Because deep water bottom-founded platforms are taller and more massive than their shallow water counterparts, they ordinarily have a substantially greater surface area exposed to the forces of the sea. So, forces caused by wind, waves, and currents are substantially increased and result in very large moments acting on the base of the legs as a result of the additional surface area and height of the platform. In addition conventional platforms are only able to support some 2-4 thousand tons and are thus wholly inadequate for supporting 200,000 barrels of oil, which would weigh approximately 25,000 tons. Resultant design requirements make deep water bottom-founded platforms extremely expensive. A need thus exists for a deep-water production and oil storage facility that will withstand forces caused by winds, waves, and currents and is more economical to construct than a bottom-founded platform.

SUMMARY OF THE INVENTION The floating production platform of the invention can be used to store petroleum offshore in deep water, can be made to withstand the forces created by wind, waves, and ocean currents, and yet can be constructed for a reasonable cost. The platform of the invention includes 3,572,278 Patented Mar. 23, I971 two concentric vertical cylindrical shells connected together to form an annular buoyancy chamber. The surface of the inner shell serves as the wall of a substantially cylindrical central oil storage chamber that is open at its lower end. A plurality of support members extend upwardly from the top of the buoyancy chamber and a deck is mounted atop the support members. Means are provided for mooring the platform to a submerged bottom.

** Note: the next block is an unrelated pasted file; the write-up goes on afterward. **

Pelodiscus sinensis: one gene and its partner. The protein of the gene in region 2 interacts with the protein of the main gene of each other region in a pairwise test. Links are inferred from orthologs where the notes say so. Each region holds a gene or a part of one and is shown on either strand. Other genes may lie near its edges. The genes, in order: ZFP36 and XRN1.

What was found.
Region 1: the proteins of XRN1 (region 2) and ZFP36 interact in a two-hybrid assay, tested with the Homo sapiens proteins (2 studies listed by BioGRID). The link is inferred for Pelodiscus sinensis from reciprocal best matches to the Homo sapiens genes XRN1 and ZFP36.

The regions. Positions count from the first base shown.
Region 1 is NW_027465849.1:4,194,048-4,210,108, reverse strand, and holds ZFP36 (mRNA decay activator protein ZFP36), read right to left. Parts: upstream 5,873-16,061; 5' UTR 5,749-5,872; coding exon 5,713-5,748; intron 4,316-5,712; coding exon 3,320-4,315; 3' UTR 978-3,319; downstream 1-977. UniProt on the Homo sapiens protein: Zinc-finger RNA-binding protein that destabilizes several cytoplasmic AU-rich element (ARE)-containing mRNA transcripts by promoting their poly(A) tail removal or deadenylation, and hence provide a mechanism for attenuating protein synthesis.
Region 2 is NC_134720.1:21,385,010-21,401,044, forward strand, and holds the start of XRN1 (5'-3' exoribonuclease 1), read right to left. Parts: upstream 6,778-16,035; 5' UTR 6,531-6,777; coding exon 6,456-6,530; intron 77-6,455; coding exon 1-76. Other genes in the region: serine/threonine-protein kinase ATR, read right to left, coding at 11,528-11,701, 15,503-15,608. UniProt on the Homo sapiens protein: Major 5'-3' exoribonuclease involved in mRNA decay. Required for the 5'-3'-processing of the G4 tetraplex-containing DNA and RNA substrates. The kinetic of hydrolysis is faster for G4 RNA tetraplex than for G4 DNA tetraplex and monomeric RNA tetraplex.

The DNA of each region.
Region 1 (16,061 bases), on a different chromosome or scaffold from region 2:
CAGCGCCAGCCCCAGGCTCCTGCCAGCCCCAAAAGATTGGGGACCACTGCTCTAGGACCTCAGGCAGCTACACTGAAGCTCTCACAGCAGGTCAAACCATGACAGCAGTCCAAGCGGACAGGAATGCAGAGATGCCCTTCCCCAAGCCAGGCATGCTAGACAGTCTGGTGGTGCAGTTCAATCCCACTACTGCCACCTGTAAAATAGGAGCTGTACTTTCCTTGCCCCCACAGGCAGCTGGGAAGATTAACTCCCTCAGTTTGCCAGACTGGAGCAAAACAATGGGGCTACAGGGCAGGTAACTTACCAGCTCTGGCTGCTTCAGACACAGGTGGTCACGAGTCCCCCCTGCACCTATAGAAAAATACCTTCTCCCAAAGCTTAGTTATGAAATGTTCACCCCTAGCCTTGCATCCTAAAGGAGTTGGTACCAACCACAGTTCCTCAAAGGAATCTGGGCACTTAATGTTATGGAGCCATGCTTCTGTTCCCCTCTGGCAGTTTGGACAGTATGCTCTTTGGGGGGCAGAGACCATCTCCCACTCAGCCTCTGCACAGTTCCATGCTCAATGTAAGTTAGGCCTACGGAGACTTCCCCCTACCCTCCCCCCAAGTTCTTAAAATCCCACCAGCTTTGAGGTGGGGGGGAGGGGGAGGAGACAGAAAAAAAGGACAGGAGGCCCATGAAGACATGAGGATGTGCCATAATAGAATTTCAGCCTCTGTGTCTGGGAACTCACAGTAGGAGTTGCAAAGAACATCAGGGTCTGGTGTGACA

The buoyancy chamber is preferably cylindrical, being formed by two concentric cylindrical shells, so that a single hollow interior storage chamber is formed within it. A plurality of vertical cylindrical buoyancy chambers may also be used and will reduce the area of the structure that is exposed to wind, waves, and ocean currents. The deck mounted on top of the vertical support members forms a convenient support for production equipment, off-loading apparatus, and equipment necessary for mooring a tanker during off-loading operations. In some applications it will be desirable to install a floating roof on the cylindrical storage chamber. In other applications a fixed roof over the storage chamber will be desirable. For example, a fixed roof is particularly desirable if the production platform is moored by tension members at a draft such that the storage chamber is completely submerged. It will thus be seen that the floating production platform of the invention has significant advantages over bottom-founded production platforms.

BRIEF DESCRIPTION OF THE DRAWINGS FIG. 1 is a perspective view of a conventionally moored floating production platform having a single annular buoyancy chamber constructed in accordance with the invention.